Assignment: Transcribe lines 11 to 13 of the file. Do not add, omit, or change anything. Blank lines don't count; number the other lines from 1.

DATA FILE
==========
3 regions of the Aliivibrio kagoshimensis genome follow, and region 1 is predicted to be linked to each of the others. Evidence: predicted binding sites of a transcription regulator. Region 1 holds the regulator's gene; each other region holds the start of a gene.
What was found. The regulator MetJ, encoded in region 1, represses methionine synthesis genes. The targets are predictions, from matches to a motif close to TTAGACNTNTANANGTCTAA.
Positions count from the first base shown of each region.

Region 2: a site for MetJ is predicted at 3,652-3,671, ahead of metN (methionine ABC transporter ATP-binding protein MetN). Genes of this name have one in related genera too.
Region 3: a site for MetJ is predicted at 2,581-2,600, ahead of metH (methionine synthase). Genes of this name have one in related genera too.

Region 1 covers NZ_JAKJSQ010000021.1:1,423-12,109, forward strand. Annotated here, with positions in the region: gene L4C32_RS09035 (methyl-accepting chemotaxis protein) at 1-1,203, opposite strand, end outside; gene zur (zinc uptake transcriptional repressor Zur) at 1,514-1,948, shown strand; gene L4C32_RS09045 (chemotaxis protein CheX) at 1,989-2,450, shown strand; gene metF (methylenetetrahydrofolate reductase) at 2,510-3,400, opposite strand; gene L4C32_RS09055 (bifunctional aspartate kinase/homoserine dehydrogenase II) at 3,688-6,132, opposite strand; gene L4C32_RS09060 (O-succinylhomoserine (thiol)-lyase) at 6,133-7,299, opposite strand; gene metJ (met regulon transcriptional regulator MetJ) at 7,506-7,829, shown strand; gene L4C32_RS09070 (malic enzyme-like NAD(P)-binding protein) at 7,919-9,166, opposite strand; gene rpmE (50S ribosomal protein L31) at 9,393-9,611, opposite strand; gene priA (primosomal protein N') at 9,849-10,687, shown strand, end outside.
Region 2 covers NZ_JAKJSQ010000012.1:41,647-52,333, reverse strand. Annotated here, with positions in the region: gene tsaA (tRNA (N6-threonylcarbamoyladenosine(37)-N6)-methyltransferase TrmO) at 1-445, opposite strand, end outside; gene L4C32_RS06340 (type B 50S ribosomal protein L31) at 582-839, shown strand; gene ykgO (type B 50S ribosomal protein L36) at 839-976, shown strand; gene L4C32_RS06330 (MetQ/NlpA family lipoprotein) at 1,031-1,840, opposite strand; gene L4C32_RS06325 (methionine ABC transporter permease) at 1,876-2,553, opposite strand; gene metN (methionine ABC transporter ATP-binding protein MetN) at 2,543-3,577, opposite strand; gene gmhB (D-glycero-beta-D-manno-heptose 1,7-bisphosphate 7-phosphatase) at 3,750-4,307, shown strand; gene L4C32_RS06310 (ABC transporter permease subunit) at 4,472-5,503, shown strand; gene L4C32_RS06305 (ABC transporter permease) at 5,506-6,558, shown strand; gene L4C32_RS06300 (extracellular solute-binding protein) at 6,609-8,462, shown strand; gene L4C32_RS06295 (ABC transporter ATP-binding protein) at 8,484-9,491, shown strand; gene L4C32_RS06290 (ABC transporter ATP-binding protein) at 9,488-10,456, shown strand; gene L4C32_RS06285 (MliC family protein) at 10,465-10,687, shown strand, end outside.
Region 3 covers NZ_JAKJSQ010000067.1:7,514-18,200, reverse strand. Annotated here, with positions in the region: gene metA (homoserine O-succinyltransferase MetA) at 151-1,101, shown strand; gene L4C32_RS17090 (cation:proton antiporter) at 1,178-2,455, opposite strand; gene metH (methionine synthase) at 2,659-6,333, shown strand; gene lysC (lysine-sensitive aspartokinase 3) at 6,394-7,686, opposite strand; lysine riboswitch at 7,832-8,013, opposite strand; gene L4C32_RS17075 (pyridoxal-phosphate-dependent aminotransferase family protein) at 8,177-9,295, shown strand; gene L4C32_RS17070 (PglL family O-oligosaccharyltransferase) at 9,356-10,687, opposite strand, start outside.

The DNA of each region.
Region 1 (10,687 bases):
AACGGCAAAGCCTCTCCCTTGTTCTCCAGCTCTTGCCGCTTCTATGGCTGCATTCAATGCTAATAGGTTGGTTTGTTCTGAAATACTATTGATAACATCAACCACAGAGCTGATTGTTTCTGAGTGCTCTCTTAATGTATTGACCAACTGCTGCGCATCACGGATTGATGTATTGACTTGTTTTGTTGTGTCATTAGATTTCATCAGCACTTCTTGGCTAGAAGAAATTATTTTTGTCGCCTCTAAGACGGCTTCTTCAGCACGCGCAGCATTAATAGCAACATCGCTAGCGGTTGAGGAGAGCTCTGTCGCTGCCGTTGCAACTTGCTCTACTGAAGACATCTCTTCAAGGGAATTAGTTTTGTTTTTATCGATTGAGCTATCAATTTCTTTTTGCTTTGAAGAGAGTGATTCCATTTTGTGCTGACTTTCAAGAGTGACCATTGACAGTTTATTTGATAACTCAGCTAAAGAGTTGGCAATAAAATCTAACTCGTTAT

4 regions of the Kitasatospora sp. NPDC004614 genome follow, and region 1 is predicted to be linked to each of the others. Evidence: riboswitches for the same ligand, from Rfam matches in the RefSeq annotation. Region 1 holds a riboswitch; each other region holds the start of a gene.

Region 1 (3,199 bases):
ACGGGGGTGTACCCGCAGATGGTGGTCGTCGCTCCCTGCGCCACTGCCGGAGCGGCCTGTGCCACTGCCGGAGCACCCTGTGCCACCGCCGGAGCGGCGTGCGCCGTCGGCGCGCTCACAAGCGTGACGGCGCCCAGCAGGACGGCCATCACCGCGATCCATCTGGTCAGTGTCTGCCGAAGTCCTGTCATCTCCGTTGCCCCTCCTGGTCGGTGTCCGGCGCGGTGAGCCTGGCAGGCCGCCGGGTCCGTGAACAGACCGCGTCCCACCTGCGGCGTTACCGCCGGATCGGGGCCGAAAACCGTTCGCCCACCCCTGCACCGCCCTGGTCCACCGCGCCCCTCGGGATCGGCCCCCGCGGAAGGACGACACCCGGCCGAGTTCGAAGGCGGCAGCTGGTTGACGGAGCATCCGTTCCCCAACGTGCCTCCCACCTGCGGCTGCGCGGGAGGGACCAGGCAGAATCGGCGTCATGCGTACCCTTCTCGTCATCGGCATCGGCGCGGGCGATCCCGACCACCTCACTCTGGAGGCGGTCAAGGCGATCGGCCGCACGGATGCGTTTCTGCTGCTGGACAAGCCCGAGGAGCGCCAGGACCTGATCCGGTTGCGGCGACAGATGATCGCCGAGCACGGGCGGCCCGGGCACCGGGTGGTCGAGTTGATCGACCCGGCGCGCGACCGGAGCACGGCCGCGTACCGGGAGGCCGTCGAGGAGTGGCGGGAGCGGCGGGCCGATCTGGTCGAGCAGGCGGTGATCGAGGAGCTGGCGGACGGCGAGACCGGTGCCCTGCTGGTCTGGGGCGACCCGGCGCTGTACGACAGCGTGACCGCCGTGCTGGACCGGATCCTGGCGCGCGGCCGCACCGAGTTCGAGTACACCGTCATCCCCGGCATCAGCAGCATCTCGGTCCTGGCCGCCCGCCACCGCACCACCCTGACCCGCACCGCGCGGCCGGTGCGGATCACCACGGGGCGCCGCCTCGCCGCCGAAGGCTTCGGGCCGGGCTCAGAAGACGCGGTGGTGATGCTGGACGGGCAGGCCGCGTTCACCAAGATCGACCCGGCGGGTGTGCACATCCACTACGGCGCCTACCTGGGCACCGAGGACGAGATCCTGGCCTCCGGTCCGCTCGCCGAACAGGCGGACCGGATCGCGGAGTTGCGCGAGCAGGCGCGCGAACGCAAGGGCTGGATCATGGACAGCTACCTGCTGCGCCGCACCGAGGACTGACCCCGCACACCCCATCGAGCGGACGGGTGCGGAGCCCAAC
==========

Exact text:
AACGGCAAAGCCTCTCCCTTGTTCTCCAGCTCTTGCCGCTTCTATGGCTGCATTCAATGCTAATAGGTTGGTTTGTTCTGAAATACTATTGATAACATCAACCACAGAGCTGATTGTTTCTGAGTGCTCTCTTAATGTATTGACCAACTGCTGCGCATCACGGATTGATGTATTGACTTGTTTTGTTGTGTCATTAGATTTCATCAGCACTTCTTGGCTAGAAGAAATTATTTTTGTCGCCTCTAAGACGGCTTCTTCAGCACGCGCAGCATTAATAGCAACATCGCTAGCGGTTGAGGAGAGCTCTGTCGCTGCCGTTGCAACTTGCTCTACTGAAGACATCTCTTCAAGGGAATTAGTTTTGTTTTTATCGATTGAGCTATCAATTTCTTTTTGCTTTGAAGAGAGTGATTCCATTTTGTGCTGACTTTCAAGAGTGACCATTGACAGTTTATTTGATAACTCAGCTAAAGAGTTGGCAATAAAATCTAACTCGTTAT

4 regions of the Kitasatospora sp. NPDC004614 genome follow, and region 1 is predicted to be linked to each of the others. Evidence: riboswitches for the same ligand, from Rfam matches in the RefSeq annotation. Region 1 holds a riboswitch; each other region holds the start of a gene.

Region 1 (3,199 bases):